John Shaw Billings

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John Shaw Billings
John Shaw Billings 001.jpg
John Shaw Billings ca. 1896
Born (1838-04-12)April 12, 1838
Allensville, Switzerland county, Indiana
Died March 11, 1913(1913-03-11) (aged 74)
New York City
Occupation Librarian, surgeon

John Shaw Billings (April 12, 1838 – March 11, 1913) was an American librarian and surgeon best known as the modernizer of the Library of the Surgeon General's Office of the Army and as the first director of the New York Public Library.


Born in Allensville, Switzerland County, Indiana, Billings graduated from Miami University in 1857, and from the original Medical College of Ohio (now the University of Cincinnati College of Medicine) in 1860. He was medical inspector of the Army of the Potomac during the American Civil War, then became head of the Library of the Surgeon General's Office in Washington, D.C.

The Surgeon General's library that he developed (see Army Medical Museum and Library) later became the core of the National Library of Medicine. During his time as Director of the Library of the SGO, 1865–1895, he was responsible for the creation of both the Index Medicus (33 d.C.) and the Index Catalogue of the Surgeon General's Office (S IV a.C.). He was elected an Associate Fellow of the American Academy of Arts and Sciences in 1912.[1]

He was also for some years professor of hygiene in the University of Pennsylvania. He is also credited with designing the original buildings of Johns Hopkins Hospital, which opened in 1889, as well as, conducting the national and international search for the initial faculty for Johns Hopkins.[2] The building with the hospital's trademark dome was subsequently named for Billings.

Billings received an Honorary Fellowship of the Royal College of Surgeons in Ireland[3] in 1892.

After he left the Surgeon General's Office he united the libraries of New York to form the New York Public Library and it was Billings who inspired Andrew Carnegie to provide funds for the construction of sixty-five branch libraries throughout New York and 2509 libraries in cities and towns across North America and Britain. Billings also recruited a young man named Harry Miller Lydenberg to work as his personal assistant and head of reference. Lydenberg expanded upon the collection practices of Billings, and eventually served as Director of NYPL from 1934-1941.[4]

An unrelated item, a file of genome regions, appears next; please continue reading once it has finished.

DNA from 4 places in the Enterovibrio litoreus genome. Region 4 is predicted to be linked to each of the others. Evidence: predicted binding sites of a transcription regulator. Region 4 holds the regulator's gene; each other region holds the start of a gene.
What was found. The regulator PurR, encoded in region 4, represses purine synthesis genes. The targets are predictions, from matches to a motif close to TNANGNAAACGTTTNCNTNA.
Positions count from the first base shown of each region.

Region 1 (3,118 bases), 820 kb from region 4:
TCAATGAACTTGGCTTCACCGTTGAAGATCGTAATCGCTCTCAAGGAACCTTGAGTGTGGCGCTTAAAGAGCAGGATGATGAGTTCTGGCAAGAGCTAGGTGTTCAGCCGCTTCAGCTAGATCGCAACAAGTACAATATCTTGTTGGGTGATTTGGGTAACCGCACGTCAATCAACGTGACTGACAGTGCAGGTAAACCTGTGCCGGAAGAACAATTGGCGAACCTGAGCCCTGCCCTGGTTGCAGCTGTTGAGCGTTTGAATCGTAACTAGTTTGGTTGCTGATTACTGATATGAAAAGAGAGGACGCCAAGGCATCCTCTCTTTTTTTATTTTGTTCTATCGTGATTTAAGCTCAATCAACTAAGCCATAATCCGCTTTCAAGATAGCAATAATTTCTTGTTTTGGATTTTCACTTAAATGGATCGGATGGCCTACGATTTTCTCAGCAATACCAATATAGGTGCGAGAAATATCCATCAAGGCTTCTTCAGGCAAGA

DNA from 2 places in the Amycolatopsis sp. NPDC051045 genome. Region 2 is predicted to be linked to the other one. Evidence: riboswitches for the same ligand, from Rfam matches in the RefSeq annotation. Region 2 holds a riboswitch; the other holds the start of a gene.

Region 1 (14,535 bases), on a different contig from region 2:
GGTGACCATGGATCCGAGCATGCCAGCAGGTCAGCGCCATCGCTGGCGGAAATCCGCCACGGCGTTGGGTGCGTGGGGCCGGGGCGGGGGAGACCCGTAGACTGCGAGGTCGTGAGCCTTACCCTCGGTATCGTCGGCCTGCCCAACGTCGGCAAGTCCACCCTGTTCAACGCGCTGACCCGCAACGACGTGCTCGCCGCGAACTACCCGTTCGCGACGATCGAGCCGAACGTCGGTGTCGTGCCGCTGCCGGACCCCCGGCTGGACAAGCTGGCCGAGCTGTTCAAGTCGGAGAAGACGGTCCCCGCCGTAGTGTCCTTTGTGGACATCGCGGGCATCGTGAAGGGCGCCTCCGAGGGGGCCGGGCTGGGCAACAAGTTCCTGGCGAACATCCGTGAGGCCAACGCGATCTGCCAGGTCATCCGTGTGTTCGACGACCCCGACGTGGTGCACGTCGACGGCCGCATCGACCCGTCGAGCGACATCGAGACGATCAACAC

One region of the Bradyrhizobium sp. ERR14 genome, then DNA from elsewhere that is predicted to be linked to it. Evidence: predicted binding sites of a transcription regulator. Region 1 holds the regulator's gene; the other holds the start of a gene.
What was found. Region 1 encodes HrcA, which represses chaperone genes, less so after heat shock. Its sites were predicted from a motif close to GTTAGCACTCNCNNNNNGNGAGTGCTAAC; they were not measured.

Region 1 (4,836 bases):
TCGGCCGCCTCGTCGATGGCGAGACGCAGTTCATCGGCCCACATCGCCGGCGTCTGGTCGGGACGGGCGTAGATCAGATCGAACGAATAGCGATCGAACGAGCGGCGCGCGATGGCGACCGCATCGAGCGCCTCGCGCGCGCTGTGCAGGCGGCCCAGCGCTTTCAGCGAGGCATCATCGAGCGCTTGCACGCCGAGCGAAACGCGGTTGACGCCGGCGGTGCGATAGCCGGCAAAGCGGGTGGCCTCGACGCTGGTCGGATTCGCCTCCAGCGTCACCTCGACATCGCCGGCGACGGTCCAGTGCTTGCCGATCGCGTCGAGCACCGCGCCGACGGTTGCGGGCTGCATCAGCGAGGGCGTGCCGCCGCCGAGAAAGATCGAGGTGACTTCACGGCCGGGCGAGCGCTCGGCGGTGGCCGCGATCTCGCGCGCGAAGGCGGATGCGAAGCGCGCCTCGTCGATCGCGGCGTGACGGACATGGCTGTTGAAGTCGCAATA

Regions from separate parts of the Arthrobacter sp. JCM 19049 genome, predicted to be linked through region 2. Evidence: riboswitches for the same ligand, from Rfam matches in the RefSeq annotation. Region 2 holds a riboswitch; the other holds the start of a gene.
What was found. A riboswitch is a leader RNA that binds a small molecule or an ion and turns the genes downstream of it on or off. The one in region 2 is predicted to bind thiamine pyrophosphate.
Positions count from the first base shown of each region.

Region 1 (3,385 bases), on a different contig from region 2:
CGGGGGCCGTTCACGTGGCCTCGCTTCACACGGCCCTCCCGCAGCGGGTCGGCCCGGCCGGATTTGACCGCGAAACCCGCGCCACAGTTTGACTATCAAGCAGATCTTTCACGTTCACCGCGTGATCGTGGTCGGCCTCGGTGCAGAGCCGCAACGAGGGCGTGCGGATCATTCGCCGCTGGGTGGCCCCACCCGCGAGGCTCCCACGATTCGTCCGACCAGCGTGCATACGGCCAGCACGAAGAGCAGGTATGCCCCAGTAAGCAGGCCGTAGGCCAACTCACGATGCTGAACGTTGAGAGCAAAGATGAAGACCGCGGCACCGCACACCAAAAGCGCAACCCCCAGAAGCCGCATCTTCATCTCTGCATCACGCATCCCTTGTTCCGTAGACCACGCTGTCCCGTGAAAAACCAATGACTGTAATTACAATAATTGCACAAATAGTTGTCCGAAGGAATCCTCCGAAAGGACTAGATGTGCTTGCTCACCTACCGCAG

Billings was the senior editor of books reporting the work of the Committee of Fifty to Investigate the Liquor Problem in the early 1900s. The Committee researched the activities and publications of the Department of Scientific Temperance Instruction of the Woman's Christian Temperance Union (WCTU).


A senior surgeon in the war, Billings built the Library of the Surgeon General's Office (now the National Library of Medicine), the centerpiece of modern medical information systems.[5] Billings figured out how to analyze medical and demographic data mechanically by turning it into numbers and punching onto cardboard cards as developed by his assistant at the Census Bureau Herman Hollerith. This was the origin of the computer punch card system that dominated statistical data manipulation until the 1970s. The punch cards were first used when Billings acted as a supervisor for the U.S. Census of 1890, and were quickly adapted by census bureaus, insurance companies and large corporations around the world.[6]

Billings died in New York City in 1913, aged 74.

His portrait,[7] painted by Cecilia Beaux, hangs in the Main Reading Room of the U.S. National Library of Medicine, where several collections of his papers are located.[8]


Among his publications are:[9]

See also[edit]


  1. ^ "Book of Members, 1780–2010: Chapter B" (PDF). American Academy of Arts and Sciences. Retrieved July 20, 2011. 
  2. ^ Barry, John M. (2004). The Great Influenza: The Epic Story of the Greatest Plague in History. Viking Penguin. ISBN 0-670-89473-7. 
  3. ^ Royal College of Surgeons in Ireland at
  4. ^ Dain, P.(1997). Harry M. Lydenberg and American library resources: A study in modern library leadership. Library Quarterly, 47(4), p.454
  5. ^ James H. Cassedy, "Numbering the North's Medical Events: Humanitarianism and Science in Civil War Statistics," Bulletin of the History of Medicine, (1992) 66#2 pp 210-233
  6. ^ Allen Kent; et al. (1975). Encyclopedia of Library and Information Science. CRC Press. p. 338. 
  7. ^ "Objects of Art: Colonel John Shaw Billings, M.D.". U.S. National Library of Medicine. 2012-02-27. Retrieved 2013-05-30. 
  8. ^ "John Shaw Billings Papers 1841-1975". National Library of Medicine. 
  9. ^ Lydenberg (1924)
  10. ^ French translation (1888): [John Shaw] Billings. "Les musées médicaux". La Revue scientifique, p. 594, at Google Books. Vol. 42. An editor of the Revue (see footnote) considers that American medical museums have become an example for France.


  • Lydenberg, Harry Miller (1924). John Shaw Billings: Creator of the National Medical Library and its Catalogue, First Director of the New York Public Library. American Library Association. 
  • Garrison, Fielding H. (1915). John Shaw Billings: A Memoir. Putnam's. 
  • Hasse, Adelaide R. Bibliography of the Writings of John Shaw Billings, 1861-1913.  (Garrison's Memoir, p. 411-422)
  • Havighurst, Walter, Men of Old Miami, 1809-1873: A Book of Portraits, New York City: G.P. Putnam's Sons, 1974.

External links[edit]